Survivor recounts Florida casino shuttle boat fire
TAMPA, Fla. (AP) — A survivor of Sunday’s casino shuttle boat fire in the Gulf of Mexico described a chaotic scene as passengers had to jump into the chilly water.
Robert Handzus told The Tampa Bay Times Tuesday that the crew of The Island Lady casino shuttle moved passengers around the 72-foot wood-hulled vessel as fire began smoldering on both sides on Sunday. Fifty passengers then jumped ship, just off a residential area where neighbors provided shelter.
“At first, they told us to go to the top deck,” said Handzus. “Then they told us to go down to the bow, and we had to jump off the bow.”
One of those who jumped into the water, Carrie Dempsey, died later that night while being treated in a hospital. An autopsy has been scheduled to determine the cause.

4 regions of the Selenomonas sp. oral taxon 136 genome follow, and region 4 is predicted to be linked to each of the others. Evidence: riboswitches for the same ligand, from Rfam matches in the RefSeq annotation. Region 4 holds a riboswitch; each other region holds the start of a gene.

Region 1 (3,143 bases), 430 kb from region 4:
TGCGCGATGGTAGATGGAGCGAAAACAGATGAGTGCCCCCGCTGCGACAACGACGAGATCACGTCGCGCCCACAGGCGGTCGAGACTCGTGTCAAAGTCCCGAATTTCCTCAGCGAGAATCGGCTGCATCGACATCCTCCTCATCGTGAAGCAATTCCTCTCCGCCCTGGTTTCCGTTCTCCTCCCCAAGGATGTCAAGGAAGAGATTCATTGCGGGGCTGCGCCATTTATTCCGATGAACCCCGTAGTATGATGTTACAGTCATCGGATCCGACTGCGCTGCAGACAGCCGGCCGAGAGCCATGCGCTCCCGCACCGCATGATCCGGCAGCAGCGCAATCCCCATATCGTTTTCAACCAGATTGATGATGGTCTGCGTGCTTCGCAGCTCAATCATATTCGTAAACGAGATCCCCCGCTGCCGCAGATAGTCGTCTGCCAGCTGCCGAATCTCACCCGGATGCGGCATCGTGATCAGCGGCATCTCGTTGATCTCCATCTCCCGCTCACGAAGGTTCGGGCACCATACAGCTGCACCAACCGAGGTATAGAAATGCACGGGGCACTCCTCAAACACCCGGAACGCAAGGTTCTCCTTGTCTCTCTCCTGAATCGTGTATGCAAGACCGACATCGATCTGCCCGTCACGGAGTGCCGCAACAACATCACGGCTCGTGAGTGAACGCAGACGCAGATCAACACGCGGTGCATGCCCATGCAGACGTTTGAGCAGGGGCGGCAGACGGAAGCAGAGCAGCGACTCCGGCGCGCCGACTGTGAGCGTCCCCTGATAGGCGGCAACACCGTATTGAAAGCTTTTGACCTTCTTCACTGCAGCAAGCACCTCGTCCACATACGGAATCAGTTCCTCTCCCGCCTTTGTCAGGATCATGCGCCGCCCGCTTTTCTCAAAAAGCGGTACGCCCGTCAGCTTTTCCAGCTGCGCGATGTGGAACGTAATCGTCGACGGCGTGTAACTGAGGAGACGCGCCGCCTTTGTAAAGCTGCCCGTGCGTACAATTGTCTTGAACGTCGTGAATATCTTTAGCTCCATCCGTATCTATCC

Handzus, who has had military training, said he was calm during the chaos, but not all the passengers kept their cool as the captain maneuvered the ship back to shore, grounding it in shallow water so the passengers could escape.
“It was a real mess for the 70- and 80-year-olds,” he said. “People were yelling out for life vests.”
The 62-year-old Handzus added, “They (the crew) knew it was going bad for five minutes and they didn’t pass out any life vests.”
Handzus said he jumped from the bow and hit the water 10 feet below, then got up and walked to shore.
Spokeswoman Beth Fifer apologized on behalf of the company. She says they don’t know what caused the fire, which also injured 14 other passengers. She told the Times that there had been no indications of problems with the vessel.
“If we had any type of idea that there was a problem, we wouldn’t have left the dock,” she said.